And I wrote him four pages about the current weirdness, describing it not explicitly but in roundabout ways until I exhausted the letter with groundless aphorisms that point only to invisible places.

And I left him with a question, I left myself with it too: "If it's not the Invisible you're drawing from, then is it love?"

I don't know, however, what kind of question it is.

Sunday, January 24, 2010

Repository Of Dream Shards

Could be the influence of Women And Men's delirious, fugue-like structure, cascading sentences that don't necessarily ramble but rush right along through their own memories (as if sentences can have memories of previous sentences?) but my dreams are less deep immersions in images that just scudding the surface of the deep, riding on a wave of endless words. . .

I wake with the echoe of long, disconnective paragraphs in my head. It's a breezy form of faux-delirium, something that might make the day feel louder, weirder. Even in my dreams I'm dictating the world's most unnecessary novel.

Could also be the copious pesto pizza eaten late at night washed down with a hot whiskey, ginger, cinnamon and bitters concoction after experiencing a butchered screening of the delightfully macabre and demonic 1920's Swedish silent film about witchcraft set to live, wonderfully eerie and dissonant music by a group called Dr. Prisoner: The Brain!

Here's another description of what I saw/experienced last night.

Put on by the wonderful people at Artist's Television Access.

Friday, January 22, 2010

Notes On "Women And Men"

This might not be the year where I blog that much. Too many longer projects.

But a few things to say in the interim.

Women And Men
by Joseph McElroy, of which I am only 200 pages in and which is 1300 pages long, might be the strangest, sustained piece of writing I've ever encountered. . .notes pending...but one image jumps to mind: broken circuitry of consciousness as if it's not a stream per se but composites of broken machines. . .

Some major "scenes" so far:

--a rocket launch in Florida during which a rogue newsman finds inspiration from a Chilean economist.

--another Chilean, but this time an opera singer, has a doctor that loves her so much that he smuggles, via a medicine man, a certain tapeworm for her so may she lose weight.

--a very formative Grandmother who tells stories to her grandson but not her own daughter who ends up committing suicide.

--various incarnations of inventors and fringe weathermen and hermit scientists, and generally a sense that the margins of society hold untold knowledge.

--a woman, the heroine of the novel, Grace Kimball, who is a part Native American, is thinking about her day Molly Bloom style (full of various asides, tangents) while masturbating in her Body Room in which she holds women's workshops.

--oh and the first scene, or chapter of the book, is a wonderfully empathetic description of a woman giving birth. However, so far this character has not made another appearance.

--a recurring image of the uncrated parts of the Statue Of Liberty sitting in the grass while a little girl, the heroine's grandmother is being serenaded with a Longfellow poem.

More Later. . .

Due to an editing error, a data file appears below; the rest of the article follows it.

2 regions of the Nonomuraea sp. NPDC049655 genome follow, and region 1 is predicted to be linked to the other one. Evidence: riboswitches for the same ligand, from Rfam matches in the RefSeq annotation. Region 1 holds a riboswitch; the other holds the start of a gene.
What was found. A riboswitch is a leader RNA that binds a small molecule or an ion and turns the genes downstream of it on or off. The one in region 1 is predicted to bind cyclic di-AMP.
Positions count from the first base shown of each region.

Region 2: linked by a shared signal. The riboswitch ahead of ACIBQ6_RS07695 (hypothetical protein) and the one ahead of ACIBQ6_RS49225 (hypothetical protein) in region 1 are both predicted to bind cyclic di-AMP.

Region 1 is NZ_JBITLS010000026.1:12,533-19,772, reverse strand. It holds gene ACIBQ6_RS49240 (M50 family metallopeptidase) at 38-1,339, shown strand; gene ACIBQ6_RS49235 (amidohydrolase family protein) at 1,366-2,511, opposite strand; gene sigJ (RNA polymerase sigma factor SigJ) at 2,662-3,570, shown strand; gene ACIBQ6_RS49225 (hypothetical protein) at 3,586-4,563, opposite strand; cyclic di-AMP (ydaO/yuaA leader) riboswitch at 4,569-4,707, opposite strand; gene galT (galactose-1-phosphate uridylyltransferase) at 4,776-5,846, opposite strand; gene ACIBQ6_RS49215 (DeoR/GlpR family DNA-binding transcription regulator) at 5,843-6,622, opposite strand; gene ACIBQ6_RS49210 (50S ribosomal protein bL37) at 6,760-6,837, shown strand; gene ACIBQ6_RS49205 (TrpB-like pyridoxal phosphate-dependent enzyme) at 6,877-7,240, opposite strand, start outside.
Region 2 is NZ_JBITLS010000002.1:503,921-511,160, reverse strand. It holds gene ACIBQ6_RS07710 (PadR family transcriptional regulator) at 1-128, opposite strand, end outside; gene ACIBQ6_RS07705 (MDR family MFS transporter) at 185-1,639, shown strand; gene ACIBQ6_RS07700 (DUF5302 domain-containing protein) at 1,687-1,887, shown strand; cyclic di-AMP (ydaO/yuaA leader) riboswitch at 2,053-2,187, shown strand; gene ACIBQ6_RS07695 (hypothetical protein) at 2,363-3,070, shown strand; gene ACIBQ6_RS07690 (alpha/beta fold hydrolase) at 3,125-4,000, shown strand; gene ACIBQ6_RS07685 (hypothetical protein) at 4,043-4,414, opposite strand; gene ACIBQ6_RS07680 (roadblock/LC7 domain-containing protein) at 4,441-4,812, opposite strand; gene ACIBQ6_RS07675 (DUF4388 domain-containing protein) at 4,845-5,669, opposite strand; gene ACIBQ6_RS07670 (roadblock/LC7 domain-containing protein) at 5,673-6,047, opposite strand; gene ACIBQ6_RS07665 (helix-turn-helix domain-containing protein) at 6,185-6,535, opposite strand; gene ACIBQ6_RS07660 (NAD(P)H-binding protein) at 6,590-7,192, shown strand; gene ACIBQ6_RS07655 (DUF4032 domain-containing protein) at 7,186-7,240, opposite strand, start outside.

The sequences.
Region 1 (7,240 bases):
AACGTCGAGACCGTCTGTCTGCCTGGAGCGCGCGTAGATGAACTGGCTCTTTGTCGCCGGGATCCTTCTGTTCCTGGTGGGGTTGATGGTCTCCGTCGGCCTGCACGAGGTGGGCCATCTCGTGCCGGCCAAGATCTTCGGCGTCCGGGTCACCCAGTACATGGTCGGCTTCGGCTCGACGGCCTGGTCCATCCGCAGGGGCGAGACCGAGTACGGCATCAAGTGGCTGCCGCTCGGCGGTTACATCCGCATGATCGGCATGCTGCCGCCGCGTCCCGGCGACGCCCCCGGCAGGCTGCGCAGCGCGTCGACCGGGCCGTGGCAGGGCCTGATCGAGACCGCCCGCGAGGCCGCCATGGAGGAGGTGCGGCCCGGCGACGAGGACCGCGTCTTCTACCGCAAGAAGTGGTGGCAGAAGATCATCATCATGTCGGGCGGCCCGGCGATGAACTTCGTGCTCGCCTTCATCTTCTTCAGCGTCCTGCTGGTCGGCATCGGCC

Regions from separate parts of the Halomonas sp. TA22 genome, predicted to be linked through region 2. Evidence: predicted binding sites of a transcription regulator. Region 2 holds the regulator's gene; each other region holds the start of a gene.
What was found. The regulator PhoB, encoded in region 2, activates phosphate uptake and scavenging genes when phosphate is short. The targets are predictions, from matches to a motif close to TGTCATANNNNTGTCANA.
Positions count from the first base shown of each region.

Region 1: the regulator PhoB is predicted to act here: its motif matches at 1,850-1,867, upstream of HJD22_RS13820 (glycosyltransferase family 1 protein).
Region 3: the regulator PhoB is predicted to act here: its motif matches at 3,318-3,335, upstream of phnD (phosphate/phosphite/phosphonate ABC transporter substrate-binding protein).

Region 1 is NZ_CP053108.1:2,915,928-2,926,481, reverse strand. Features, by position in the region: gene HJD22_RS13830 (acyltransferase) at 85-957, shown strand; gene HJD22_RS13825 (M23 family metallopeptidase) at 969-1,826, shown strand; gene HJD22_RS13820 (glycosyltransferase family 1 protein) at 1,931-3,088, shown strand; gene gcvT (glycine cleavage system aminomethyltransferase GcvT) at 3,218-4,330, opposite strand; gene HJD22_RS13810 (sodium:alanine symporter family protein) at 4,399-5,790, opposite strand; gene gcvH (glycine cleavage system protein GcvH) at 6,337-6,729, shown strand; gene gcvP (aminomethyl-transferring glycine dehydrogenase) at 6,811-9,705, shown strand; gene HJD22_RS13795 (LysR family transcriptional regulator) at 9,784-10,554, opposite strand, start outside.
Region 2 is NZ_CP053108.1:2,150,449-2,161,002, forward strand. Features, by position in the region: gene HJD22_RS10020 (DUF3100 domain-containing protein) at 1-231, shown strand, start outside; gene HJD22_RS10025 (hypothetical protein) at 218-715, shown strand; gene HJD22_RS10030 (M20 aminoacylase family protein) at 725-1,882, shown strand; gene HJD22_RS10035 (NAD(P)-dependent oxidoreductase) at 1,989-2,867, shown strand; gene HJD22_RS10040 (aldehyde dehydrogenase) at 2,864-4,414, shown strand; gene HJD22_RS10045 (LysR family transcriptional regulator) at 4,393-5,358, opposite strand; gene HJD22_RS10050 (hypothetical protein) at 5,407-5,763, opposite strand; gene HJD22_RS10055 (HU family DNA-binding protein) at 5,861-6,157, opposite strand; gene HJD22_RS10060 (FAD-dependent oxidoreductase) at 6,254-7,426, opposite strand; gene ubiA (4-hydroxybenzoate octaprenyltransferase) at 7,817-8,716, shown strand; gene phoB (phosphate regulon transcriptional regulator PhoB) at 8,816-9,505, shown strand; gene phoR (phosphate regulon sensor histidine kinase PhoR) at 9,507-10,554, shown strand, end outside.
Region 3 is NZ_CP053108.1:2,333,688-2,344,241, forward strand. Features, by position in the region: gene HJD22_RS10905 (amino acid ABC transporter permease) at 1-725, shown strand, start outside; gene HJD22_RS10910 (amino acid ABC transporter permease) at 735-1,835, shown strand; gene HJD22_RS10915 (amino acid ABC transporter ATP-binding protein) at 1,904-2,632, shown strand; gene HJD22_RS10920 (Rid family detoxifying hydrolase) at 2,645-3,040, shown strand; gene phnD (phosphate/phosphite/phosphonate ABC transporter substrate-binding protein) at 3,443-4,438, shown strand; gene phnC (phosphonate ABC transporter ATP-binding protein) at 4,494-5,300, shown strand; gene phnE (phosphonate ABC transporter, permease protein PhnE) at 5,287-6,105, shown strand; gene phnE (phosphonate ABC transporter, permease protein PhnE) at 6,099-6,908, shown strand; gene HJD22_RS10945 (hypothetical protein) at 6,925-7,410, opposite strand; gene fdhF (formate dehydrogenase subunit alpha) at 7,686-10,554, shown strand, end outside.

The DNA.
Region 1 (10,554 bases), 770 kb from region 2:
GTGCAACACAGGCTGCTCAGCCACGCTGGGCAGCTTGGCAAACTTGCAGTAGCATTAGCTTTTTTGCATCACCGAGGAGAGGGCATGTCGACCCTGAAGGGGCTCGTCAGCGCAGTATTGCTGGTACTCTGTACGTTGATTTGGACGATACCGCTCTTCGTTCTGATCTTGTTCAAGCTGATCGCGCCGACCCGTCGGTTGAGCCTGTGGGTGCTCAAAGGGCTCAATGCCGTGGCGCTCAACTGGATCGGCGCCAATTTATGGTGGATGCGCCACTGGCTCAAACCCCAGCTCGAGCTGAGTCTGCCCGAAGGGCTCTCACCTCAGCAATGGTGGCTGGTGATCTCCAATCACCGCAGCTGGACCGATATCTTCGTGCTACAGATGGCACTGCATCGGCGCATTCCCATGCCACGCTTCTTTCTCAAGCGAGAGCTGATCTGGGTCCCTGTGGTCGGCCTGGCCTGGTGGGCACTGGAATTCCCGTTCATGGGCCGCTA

Saturday, January 9, 2010

Local Paradoxes

To pretend you're immortal and lead the contemplative life, and think through things that can't be untangled without centuries of inquiry; but also to take action, to engage, participate, be enraged (as we should), and urge joy in spite of cruelty.

To urge mortality onto yourself and others. And in that limiting light, things done and undone shine harder for being rarer. Are harder. Are rarer.

To love selflessly; but while erecting fortresses that are yours alone; to be psyche and society; to embrace while fleeing for your life; to escape into the arms of the one you can't live without.

To be alone with the images in your head, to discipline them, to play games of domination with them; but then to make words centrifugal, even a force forgotten so you may dirty your hands with the uselessness of living.

These are some of my local paradoxes they I just now wanted to put on the page.

Tuesday, January 5, 2010

Things Early January

January is certainly off and running.
6 hours of writing and revising yesterday. After a 7 day, 50 hour workweek!

Watched the disturbing, audacious, brazenly over-done, but surprisingly not morbid film, Tideland (not morbid despite scenes of human taxidermy, and potential pederasty.)

Everyone's getting colds again. Others are quitting vices.
Still others are meeting and falling for one another.
Inciting jealousy, excising old illusions.
A funny line from a self-help book, "Mourning the life you thought you had. . ." Such things only make me laugh, cruelly and sadly maybe.

I'm arming myself against it all. Especially the colds: raw garlic helps.
I have a desire to spend one week in New York for no reason at all this year.
My eyes are sort of puffy.
My spirits are high, and getting higher. ()
It's 2010: it's already the FUTURE. This novel I'm reading, Women and Men is wildly difficult.
I'm augmenting it with a little research here and there.
I'm working on my on novel, hitting about 130 pages of rough shite.

Hmmm, this year I might makes this blog more concise, sharper, less updated so I can finish some big things.

Here's a good book I'm leafing through, written by my father's former English Professor at U.T. Austin and one of the finest exegeses of Blaise Cendrars in English.